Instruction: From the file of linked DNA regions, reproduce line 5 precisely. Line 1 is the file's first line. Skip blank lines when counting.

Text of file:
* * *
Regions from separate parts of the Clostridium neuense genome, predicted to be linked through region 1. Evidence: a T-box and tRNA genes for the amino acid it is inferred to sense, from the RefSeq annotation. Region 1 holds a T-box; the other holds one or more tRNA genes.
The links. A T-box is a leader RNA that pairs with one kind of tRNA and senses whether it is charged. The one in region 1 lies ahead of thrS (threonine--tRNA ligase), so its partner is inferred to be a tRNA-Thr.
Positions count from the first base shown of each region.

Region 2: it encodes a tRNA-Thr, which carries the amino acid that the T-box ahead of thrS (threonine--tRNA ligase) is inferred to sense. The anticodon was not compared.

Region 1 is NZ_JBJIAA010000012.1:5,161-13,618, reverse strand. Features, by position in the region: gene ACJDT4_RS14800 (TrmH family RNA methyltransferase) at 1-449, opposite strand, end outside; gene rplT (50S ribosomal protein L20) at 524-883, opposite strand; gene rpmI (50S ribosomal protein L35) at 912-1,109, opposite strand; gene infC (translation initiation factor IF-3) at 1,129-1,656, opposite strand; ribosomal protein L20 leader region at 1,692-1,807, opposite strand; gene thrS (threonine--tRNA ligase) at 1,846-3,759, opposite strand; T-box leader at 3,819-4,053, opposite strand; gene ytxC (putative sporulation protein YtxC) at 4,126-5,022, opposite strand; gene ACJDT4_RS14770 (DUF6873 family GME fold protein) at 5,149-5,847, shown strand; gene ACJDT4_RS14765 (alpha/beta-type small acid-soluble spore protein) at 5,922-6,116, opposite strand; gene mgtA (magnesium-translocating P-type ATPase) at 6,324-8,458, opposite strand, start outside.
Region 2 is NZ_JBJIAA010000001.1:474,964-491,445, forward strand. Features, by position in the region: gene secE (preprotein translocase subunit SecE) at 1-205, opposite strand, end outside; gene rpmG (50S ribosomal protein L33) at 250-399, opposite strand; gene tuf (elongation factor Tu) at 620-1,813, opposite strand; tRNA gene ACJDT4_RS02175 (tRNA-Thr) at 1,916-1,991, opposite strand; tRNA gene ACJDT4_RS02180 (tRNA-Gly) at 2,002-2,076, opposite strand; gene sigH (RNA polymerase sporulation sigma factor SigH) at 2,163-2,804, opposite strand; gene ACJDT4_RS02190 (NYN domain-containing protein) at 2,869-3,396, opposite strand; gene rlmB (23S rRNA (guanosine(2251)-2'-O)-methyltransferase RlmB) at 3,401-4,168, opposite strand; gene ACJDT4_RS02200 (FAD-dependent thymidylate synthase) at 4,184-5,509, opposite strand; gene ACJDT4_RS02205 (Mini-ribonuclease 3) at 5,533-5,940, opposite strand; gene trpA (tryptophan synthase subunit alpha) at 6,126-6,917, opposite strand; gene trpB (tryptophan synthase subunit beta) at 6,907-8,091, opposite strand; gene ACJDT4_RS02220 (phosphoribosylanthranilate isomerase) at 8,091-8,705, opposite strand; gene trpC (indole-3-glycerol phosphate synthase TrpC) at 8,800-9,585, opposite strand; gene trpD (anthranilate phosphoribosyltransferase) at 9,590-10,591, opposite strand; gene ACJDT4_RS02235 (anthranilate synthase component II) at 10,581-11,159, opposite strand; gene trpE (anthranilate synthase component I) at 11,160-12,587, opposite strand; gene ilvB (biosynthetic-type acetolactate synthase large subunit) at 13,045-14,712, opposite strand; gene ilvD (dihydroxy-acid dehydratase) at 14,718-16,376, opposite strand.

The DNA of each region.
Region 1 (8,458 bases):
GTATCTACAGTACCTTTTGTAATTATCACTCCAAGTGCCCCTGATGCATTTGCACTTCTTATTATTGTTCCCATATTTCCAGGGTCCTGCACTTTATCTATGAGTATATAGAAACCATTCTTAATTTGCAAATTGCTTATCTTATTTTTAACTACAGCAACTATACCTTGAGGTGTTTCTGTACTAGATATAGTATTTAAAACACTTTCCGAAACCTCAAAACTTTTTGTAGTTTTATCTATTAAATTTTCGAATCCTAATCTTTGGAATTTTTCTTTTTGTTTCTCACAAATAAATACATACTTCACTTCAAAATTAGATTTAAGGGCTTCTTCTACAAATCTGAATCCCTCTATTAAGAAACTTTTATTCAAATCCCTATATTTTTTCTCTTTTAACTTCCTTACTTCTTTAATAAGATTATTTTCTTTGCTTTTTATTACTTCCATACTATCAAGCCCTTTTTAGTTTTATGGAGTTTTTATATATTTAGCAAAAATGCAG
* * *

Region 1 is NZ_JBJIAA010000012.1:5,161-13,618, reverse strand. Features, by position in the region: gene ACJDT4_RS14800 (TrmH family RNA methyltransferase) at 1-449, opposite strand, end outside; gene rplT (50S ribosomal protein L20) at 524-883, opposite strand; gene rpmI (50S ribosomal protein L35) at 912-1,109, opposite strand; gene infC (translation initiation factor IF-3) at 1,129-1,656, opposite strand; ribosomal protein L20 leader region at 1,692-1,807, opposite strand; gene thrS (threonine--tRNA ligase) at 1,846-3,759, opposite strand; T-box leader at 3,819-4,053, opposite strand; gene ytxC (putative sporulation protein YtxC) at 4,126-5,022, opposite strand; gene ACJDT4_RS14770 (DUF6873 family GME fold protein) at 5,149-5,847, shown strand; gene ACJDT4_RS14765 (alpha/beta-type small acid-soluble spore protein) at 5,922-6,116, opposite strand; gene mgtA (magnesium-translocating P-type ATPase) at 6,324-8,458, opposite strand, start outside.